LINGUISTIC TRANSLOCATIONS

LINGUISTIC TRANSLOCATIONS
August 31, 2012
3:00-4:15 p.m., SocSci Rooms 3 & 4
Parallel Session 1-F

Moderator: Dr. Margarita Orendain, Department of English

JUNLEY L. LAZAGA
University of the Philippines, Baguio
junleylazaga@yahoo.com.ph

“Preserving Indigenous Knowledge in Loan Words in the case of Literary Translating from Ilokano to Filipino”

Translation involves substitution not merely of linguistic items but linguistic systems. The transfer of statements and meaning from one linguistic system to another entails the negotiation of the cultures of these languages. In the negotiation process the transfer of lexicon/words laden with indigenous knowledge is a major problem. How does an Ilokano word in a poem, for instance, anglem, configure its polysemic attribute (literal, connotative, affective, symbolic meanings, etc.) in the source text when translated to Filipino as merely kamanyang or insenso? The equivalence procedure of loaning is one technique to address this problem. Loaning becomes a political act in translating between literatures and cultures from the regional/indigenous languages to the national language, Filipino. On the other hand, the use of the “loaned” anglem may only be limited to the discourse of Filipino literature when used continually in translating, and to expect it to be comprehensible in Filipino in general is non sequitur. Nevertheless, the permanent loaning of anglem in literature might, sooner or later, give way to recognition like in the case of dinengdeng (albeit as diningding) and pinakbet (albeit as pakbet).

Junley L. Lazaga teaches language and literature at the College of Arts and Communication of the University of the Philippines Baguio where he obtained his BA in 2007. He started to venture on translation studies in his bachelor’s thesis which focused on the accounting and description of strategies in translating cultural lexemes used in select Ilokano poetry. His master’s thesis, which primarily aimed to produce Filipino translation of select contemporary poetry in Ilokano from Bannawag magazine, works towards a theory of translating Ilokano poetry to Filipino.

MICHAEL CARLO C. VILLAS
Leyte Normal University, Tacloban City
mykllvillas@yahoo.com

“Translation as culture as hybridity: Sociotextual negotiation and resistance in the translation of Waray drama”

Iluminado Lucente is the principal poet and playwright of Waray Literature, the writing tradition of Eastern Visayas, Philippines, with a distinction in the literary history of the Waray language affirmed by his having been able to produce many poems and thirty plays in his lifetime (Aurillo, 1982; Filipinas, 1991). Staged during the American colonization of the Islands, his plays exhibit subversion in its humorous, satirical portrayals of the colonizers and of Warays who pretend to be Americans.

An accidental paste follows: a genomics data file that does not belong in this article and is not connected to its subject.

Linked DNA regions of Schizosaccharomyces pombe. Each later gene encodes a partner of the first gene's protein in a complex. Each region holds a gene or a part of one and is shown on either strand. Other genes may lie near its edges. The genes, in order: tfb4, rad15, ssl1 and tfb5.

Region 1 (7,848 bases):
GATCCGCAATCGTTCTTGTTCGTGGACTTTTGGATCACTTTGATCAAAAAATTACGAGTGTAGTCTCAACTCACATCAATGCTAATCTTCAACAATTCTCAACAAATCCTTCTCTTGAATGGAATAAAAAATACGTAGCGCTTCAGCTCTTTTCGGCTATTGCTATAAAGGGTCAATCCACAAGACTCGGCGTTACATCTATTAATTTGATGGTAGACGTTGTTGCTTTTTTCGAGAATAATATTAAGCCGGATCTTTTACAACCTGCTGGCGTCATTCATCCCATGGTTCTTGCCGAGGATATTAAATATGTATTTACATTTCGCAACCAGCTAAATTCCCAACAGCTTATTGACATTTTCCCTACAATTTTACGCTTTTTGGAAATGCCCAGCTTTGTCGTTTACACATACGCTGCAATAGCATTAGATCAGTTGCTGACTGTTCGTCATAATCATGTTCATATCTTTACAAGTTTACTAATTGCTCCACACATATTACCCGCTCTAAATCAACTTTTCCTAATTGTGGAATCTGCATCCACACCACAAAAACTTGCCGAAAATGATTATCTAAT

This paper examines the English translations of two of Lucente’s plays and how compromises and changes, considering the text’s seditious slips and silences, were wrought in translation. Through Spivak’s translation as culture assumptions (2000) and Bhaba’s pronouncements on hybridity and cultural translation (1994), this paper addresses the following questions: 1.) How do existing translations of IluminadoLucente’sAbugho (Jealousy) and An Duhanga Sportsmen (The Two Sportsmen) become a space for textual and cultural negotiation between the English and Waray literatures and languages? and 2.) How do these languages and literatures resist each other in the translation process? It is the premise of this paper that in the moment of translation and its attendant negotiations and resistances, the act of translating occupies the interstices between texts, a hybridity where margins and centers come to terms with their definitions of each other in translation’s cultural, spatial, and temporal domains.

Michael Carlo C. Villas teaches language, literature, and communication at the Leyte Normal University. He has presented papers in local and international conferences. He is a also a poet. His poems have been featured in the Philippines Free Press, Corpus, Asia Literary Review, and Under the Storm: An Anthology of Contemporary Philippine Poetry. His research interests are Waray literature, Philippine Literature in English, translation studies, English language teaching, language policy and planning, and mother tongue education.

KRISTIAN SENDON CORDERO
Ateneo de Naga University
oronyog@yahoo.com

“Crossing Rivers: Initial Notes on the Poetics of Translations in Bikol Literature”

This study is an attempt to study deviations and resistance in the translated works in Bikol literature from the colonial period (Ibalon, Pasion Bicol), and corridos published by Libreria Mariana (early 20th century) and Cecilio Press (1960s) to the present. The paper examines the poetics of translation which has nourished and enlivened the writing of literatures from Bikol.

Kristian Sendon Cordero has authored three collections of poetry in Filipino and two Bikol languages. He is also the co-editor of “Sagurong: Sanggatos Na Rawitdawit Sa Manlain-lain Na Bikol” (Bamboo Lifelines: 100 Poems in Various Bikol Tongues) published by Academic Publication of DLSU andVibal Publishing in 2011. His most recent work is a translation to Bikol of several poems of Rainier Maria Rilke, “MinatubodAko Sa Diklom” (I Have Faith in Night) published by Ateneo de Naga University Press. He has also won awards from the Premio Tomas Arejola, Palanca, the NCCA Writer’s Prize, ManingningMiclat Poetry Prize and the Mardigal Gonzales Best First Book Award. He lectures in Ateneo de Naga University and writes a regular column on arts and culture for Bicol Mail.

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